To Join Tables If you have determined in the design process that you need to join tables, you will first bring field lists for both tables to the upper pane of the Query window while working in Design view. Access will draw a line, called a join line, between matching fields in the two tables, indicating that the tables are related. You then can select fields from either table. Access joins the tables automatically. The first step is to create a new query and add the Business Analyst Table to the query. Then, add the Client table to the query. A join line will appear, connecting the Business Analyst Number fields in the two field lists. This join line indicates how the tables are related, that is, linked through these matching fields. If the names of the matching fields differ from one table to the other, Access will not insert the line. You can insert it manually, however, by clicking one of the two matching fields and dragging the mouse pointer to the other matching field. The following steps create a query that Camashaly Design might use to display information from both the Client table and the Business Analyst Table.

1 1 • Click Create on the

field list for Business Analyst Table

Ribbon to display the Create tab.

• Click the Query Design button (Create tab | Queries group) to create a new query.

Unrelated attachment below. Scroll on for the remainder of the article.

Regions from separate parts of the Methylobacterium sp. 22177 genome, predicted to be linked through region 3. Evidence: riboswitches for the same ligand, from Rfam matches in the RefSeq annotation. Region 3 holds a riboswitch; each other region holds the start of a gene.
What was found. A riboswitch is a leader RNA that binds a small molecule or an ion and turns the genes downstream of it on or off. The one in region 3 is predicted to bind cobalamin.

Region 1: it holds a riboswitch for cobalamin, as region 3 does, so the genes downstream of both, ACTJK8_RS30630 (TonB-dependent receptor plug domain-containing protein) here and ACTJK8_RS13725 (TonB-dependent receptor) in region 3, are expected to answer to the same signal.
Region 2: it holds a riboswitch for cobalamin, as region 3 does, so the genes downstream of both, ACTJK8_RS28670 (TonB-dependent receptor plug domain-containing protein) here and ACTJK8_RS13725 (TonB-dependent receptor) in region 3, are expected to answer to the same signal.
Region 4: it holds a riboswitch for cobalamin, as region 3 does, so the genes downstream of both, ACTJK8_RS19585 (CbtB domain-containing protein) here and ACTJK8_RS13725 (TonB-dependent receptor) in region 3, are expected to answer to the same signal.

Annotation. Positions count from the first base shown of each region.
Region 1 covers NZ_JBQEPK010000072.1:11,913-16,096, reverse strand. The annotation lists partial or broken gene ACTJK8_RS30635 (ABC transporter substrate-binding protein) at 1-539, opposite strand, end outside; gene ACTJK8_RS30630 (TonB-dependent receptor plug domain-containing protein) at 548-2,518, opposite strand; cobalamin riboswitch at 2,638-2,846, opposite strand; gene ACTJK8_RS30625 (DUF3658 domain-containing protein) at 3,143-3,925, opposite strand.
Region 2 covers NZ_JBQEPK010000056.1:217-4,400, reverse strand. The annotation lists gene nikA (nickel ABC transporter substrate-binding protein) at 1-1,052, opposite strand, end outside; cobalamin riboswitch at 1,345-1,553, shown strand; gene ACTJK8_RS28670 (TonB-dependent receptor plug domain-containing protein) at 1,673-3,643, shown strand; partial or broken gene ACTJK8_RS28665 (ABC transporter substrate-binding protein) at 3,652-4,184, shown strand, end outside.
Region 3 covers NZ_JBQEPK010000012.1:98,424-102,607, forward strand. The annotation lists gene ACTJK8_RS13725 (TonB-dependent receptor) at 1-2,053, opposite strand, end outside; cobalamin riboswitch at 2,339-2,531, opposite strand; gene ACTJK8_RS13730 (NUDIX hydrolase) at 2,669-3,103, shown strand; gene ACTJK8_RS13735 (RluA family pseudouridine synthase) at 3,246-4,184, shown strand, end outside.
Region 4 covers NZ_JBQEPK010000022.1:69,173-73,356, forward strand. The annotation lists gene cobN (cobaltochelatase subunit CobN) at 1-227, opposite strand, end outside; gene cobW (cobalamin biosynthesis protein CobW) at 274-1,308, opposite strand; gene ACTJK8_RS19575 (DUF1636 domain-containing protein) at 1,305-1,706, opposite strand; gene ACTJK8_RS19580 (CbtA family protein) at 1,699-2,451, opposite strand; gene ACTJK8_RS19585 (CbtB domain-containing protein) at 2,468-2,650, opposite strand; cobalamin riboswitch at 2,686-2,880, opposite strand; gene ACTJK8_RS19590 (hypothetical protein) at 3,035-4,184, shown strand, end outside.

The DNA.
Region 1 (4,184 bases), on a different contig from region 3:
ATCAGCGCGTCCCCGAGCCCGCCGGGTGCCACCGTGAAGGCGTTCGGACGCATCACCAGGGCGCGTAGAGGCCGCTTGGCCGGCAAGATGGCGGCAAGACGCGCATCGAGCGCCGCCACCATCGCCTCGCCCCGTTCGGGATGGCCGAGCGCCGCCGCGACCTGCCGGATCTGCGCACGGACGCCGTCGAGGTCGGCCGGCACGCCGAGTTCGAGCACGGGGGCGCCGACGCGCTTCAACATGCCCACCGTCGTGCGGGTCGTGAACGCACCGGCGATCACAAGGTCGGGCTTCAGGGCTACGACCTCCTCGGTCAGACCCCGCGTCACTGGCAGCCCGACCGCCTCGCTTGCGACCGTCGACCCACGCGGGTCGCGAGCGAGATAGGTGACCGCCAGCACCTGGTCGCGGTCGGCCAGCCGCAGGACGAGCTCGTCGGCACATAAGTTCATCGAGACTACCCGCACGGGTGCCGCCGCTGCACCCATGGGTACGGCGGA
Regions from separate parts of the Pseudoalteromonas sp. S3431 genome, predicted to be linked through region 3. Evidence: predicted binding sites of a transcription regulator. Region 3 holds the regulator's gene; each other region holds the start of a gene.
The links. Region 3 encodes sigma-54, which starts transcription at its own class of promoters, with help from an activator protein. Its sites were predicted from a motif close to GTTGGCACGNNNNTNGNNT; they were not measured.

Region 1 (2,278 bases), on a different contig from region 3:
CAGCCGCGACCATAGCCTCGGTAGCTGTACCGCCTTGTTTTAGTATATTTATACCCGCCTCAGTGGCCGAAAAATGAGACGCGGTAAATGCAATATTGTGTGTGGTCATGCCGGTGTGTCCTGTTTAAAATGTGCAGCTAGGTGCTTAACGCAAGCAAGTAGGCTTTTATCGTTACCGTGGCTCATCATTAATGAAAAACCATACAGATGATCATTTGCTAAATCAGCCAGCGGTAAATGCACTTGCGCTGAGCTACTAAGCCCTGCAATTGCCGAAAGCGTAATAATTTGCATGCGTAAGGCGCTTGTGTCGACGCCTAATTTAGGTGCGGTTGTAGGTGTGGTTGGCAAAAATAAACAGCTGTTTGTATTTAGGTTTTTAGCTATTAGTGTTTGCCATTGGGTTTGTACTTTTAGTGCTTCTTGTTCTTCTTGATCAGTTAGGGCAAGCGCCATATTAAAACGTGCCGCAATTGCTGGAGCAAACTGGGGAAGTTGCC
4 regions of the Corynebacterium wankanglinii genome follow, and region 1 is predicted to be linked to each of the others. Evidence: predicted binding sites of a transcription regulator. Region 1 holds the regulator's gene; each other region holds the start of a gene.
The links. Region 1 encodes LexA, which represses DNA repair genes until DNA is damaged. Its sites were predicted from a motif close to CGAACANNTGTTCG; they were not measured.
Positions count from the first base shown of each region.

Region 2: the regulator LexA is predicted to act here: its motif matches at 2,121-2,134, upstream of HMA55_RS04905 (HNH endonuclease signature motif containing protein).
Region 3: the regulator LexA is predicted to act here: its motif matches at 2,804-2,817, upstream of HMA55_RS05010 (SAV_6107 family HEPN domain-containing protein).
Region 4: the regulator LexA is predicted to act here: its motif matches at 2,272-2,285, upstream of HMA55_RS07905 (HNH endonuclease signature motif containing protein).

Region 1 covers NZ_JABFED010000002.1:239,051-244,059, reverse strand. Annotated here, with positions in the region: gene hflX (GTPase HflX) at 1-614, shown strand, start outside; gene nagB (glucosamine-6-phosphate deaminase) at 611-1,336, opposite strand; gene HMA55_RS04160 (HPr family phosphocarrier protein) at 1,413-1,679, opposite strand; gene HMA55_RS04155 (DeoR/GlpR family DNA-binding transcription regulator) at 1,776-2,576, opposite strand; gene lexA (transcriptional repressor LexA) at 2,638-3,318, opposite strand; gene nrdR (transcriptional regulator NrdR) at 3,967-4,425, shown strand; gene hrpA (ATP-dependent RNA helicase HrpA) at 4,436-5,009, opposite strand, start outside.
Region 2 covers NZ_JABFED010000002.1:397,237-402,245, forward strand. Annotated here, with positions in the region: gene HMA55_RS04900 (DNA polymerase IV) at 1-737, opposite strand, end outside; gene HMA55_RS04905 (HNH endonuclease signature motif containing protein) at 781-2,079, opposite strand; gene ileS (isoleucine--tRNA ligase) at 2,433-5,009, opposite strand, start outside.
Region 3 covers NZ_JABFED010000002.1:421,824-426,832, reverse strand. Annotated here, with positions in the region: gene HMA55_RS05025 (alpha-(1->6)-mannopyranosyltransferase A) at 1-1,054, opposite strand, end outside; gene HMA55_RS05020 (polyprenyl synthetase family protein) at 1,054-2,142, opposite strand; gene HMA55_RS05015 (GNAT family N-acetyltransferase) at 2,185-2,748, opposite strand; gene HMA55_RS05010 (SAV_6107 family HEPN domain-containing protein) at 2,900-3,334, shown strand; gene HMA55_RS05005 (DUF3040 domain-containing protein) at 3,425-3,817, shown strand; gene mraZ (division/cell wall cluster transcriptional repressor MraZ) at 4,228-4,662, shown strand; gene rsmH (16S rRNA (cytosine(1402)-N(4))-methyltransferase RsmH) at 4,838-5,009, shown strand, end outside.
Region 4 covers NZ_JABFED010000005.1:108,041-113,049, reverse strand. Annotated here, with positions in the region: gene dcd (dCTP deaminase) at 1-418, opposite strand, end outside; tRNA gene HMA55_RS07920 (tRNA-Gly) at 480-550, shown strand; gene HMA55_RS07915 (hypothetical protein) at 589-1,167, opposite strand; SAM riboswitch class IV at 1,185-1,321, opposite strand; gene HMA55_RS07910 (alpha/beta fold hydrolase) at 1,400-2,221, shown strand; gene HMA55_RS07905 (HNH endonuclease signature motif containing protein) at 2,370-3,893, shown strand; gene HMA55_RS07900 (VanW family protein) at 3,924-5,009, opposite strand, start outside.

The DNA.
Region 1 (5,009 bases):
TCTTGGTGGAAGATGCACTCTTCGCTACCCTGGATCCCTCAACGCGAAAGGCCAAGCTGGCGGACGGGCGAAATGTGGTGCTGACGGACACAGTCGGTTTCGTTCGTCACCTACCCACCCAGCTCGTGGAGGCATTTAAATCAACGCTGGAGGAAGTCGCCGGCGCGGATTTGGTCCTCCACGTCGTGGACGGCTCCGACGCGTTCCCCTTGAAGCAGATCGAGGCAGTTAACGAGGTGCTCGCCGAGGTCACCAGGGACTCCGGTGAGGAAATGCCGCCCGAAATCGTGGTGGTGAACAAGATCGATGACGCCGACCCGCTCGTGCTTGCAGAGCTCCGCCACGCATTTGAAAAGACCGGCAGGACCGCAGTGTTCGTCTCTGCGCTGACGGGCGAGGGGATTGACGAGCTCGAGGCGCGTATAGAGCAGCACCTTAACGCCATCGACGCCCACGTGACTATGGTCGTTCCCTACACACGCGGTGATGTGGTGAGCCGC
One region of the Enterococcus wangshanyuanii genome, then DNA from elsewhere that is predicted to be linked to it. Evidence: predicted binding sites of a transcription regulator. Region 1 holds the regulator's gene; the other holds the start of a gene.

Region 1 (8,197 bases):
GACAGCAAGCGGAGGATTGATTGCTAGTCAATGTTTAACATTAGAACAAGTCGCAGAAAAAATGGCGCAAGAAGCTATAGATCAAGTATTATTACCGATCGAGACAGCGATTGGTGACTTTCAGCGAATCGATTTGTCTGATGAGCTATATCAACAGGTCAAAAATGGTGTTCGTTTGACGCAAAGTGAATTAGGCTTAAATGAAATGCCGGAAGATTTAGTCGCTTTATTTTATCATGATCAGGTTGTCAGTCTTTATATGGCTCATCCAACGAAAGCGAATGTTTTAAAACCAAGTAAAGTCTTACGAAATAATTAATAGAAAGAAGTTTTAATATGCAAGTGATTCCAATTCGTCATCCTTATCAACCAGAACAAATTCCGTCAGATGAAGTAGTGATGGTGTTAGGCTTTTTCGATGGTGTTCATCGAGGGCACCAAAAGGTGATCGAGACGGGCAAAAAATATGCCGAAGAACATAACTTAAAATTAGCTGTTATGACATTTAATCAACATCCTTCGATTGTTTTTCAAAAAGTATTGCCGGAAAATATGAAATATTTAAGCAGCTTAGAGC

• If necessary, click the Business Analyst Table (Show Table dialog box) to select the table.

Show Table dialog box

Client table

• Click the Add button (Show Table dialog box) to add a field list for the Business Analyst Table to the query (Figure 2 – 42).

Add button

Close button

Figure 2 – 42 Copyright 2010 Cengage Learning. All Rights Reserved. May not be copied, scanned, or duplicated, in whole or in part. Due to electronic rights, some third party content may be suppressed from the eBook and/or eChapter(s). Editorial review has deemed that any suppressed content does not materially affect the overall learning experience. Cengage Learning reserves the right to remove additional content at any time if subsequent rights restrictions require it.

2 1 • Click the Client table (Show Table dialog box).

• Click the Add button (Show Table dialog box) to add a field list for the Client table.

• Close the Show Table dialog box by